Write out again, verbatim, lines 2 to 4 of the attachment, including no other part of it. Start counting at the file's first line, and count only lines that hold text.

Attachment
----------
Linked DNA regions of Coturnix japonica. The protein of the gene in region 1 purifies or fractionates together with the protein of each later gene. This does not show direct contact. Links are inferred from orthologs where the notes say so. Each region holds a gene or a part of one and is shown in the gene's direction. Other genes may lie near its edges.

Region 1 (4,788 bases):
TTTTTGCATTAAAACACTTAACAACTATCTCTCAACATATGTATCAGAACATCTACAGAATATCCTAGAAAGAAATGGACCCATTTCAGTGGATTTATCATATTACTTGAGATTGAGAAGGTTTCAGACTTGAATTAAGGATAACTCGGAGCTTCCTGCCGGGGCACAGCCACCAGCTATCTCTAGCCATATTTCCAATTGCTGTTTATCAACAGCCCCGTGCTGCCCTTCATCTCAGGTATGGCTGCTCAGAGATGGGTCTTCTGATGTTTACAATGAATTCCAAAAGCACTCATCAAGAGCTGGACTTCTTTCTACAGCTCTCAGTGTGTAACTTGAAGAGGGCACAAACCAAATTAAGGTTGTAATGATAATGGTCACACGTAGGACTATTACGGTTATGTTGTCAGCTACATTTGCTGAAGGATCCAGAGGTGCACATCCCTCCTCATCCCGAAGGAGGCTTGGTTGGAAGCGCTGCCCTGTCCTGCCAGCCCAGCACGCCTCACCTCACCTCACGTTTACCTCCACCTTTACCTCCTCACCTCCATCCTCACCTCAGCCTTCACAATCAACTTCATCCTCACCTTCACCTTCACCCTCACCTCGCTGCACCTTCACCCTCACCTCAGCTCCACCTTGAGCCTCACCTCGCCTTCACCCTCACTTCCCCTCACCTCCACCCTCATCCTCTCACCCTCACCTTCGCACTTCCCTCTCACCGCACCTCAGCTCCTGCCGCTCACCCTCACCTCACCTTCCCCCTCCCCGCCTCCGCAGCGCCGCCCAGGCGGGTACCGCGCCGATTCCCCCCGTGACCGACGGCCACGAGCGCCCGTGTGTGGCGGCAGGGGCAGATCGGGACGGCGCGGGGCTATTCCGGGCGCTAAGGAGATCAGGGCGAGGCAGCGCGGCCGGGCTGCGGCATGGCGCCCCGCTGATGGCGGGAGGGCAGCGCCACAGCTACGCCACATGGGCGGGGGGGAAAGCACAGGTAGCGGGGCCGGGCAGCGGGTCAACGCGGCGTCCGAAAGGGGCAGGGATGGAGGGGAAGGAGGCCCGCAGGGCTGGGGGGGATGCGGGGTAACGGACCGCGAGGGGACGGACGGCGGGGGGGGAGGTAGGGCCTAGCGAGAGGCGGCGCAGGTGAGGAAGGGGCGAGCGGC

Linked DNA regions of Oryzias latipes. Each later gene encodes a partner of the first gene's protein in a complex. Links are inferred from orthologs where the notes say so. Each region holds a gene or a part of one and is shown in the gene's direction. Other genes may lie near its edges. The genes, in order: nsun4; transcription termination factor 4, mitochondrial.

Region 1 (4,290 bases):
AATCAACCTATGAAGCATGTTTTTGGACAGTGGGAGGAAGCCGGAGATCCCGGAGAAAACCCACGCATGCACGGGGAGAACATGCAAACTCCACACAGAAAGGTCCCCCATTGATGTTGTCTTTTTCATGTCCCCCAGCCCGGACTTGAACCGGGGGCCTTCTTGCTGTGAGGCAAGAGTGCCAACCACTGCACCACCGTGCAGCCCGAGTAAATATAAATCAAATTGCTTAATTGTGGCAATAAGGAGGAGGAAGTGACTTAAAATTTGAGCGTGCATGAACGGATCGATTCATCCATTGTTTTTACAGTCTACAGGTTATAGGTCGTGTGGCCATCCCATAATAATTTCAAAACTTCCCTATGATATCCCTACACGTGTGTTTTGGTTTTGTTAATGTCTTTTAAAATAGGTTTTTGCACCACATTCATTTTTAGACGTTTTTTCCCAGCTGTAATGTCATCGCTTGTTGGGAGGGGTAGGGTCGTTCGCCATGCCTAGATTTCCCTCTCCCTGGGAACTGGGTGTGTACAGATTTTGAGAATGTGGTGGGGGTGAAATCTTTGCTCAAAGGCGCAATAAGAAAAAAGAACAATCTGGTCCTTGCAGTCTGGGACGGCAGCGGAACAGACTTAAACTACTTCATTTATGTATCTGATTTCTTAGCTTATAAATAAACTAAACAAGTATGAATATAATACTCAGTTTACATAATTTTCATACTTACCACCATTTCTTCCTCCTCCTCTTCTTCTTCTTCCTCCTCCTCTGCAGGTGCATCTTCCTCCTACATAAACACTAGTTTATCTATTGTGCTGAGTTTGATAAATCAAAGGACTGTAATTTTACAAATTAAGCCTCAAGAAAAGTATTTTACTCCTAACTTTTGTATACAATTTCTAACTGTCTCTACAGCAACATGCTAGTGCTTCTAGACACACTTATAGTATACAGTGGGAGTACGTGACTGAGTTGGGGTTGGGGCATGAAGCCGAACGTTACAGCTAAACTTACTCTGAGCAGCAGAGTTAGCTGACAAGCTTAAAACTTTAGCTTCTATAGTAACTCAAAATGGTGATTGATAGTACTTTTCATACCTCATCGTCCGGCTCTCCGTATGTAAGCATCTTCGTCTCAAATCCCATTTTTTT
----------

Region 1 (4,788 bases):
TTTTTGCATTAAAACACTTAACAACTATCTCTCAACATATGTATCAGAACATCTACAGAATATCCTAGAAAGAAATGGACCCATTTCAGTGGATTTATCATATTACTTGAGATTGAGAAGGTTTCAGACTTGAATTAAGGATAACTCGGAGCTTCCTGCCGGGGCACAGCCACCAGCTATCTCTAGCCATATTTCCAATTGCTGTTTATCAACAGCCCCGTGCTGCCCTTCATCTCAGGTATGGCTGCTCAGAGATGGGTCTTCTGATGTTTACAATGAATTCCAAAAGCACTCATCAAGAGCTGGACTTCTTTCTACAGCTCTCAGTGTGTAACTTGAAGAGGGCACAAACCAAATTAAGGTTGTAATGATAATGGTCACACGTAGGACTATTACGGTTATGTTGTCAGCTACATTTGCTGAAGGATCCAGAGGTGCACATCCCTCCTCATCCCGAAGGAGGCTTGGTTGGAAGCGCTGCCCTGTCCTGCCAGCCCAGCACGCCTCACCTCACCTCACGTTTACCTCCACCTTTACCTCCTCACCTCCATCCTCACCTCAGCCTTCACAATCAACTTCATCCTCACCTTCACCTTCACCCTCACCTCGCTGCACCTTCACCCTCACCTCAGCTCCACCTTGAGCCTCACCTCGCCTTCACCCTCACTTCCCCTCACCTCCACCCTCATCCTCTCACCCTCACCTTCGCACTTCCCTCTCACCGCACCTCAGCTCCTGCCGCTCACCCTCACCTCACCTTCCCCCTCCCCGCCTCCGCAGCGCCGCCCAGGCGGGTACCGCGCCGATTCCCCCCGTGACCGACGGCCACGAGCGCCCGTGTGTGGCGGCAGGGGCAGATCGGGACGGCGCGGGGCTATTCCGGGCGCTAAGGAGATCAGGGCGAGGCAGCGCGGCCGGGCTGCGGCATGGCGCCCCGCTGATGGCGGGAGGGCAGCGCCACAGCTACGCCACATGGGCGGGGGGGAAAGCACAGGTAGCGGGGCCGGGCAGCGGGTCAACGCGGCGTCCGAAAGGGGCAGGGATGGAGGGGAAGGAGGCCCGCAGGGCTGGGGGGGATGCGGGGTAACGGACCGCGAGGGGACGGACGGCGGGGGGGGAGGTAGGGCCTAGCGAGAGGCGGCGCAGGTGAGGAAGGGGCGAGCGGC

Linked DNA regions of Oryzias latipes. Each later gene encodes a partner of the first gene's protein in a complex. Links are inferred from orthologs where the notes say so. Each region holds a gene or a part of one and is shown in the gene's direction. Other genes may lie near its edges. The genes, in order: nsun4; transcription termination factor 4, mitochondrial.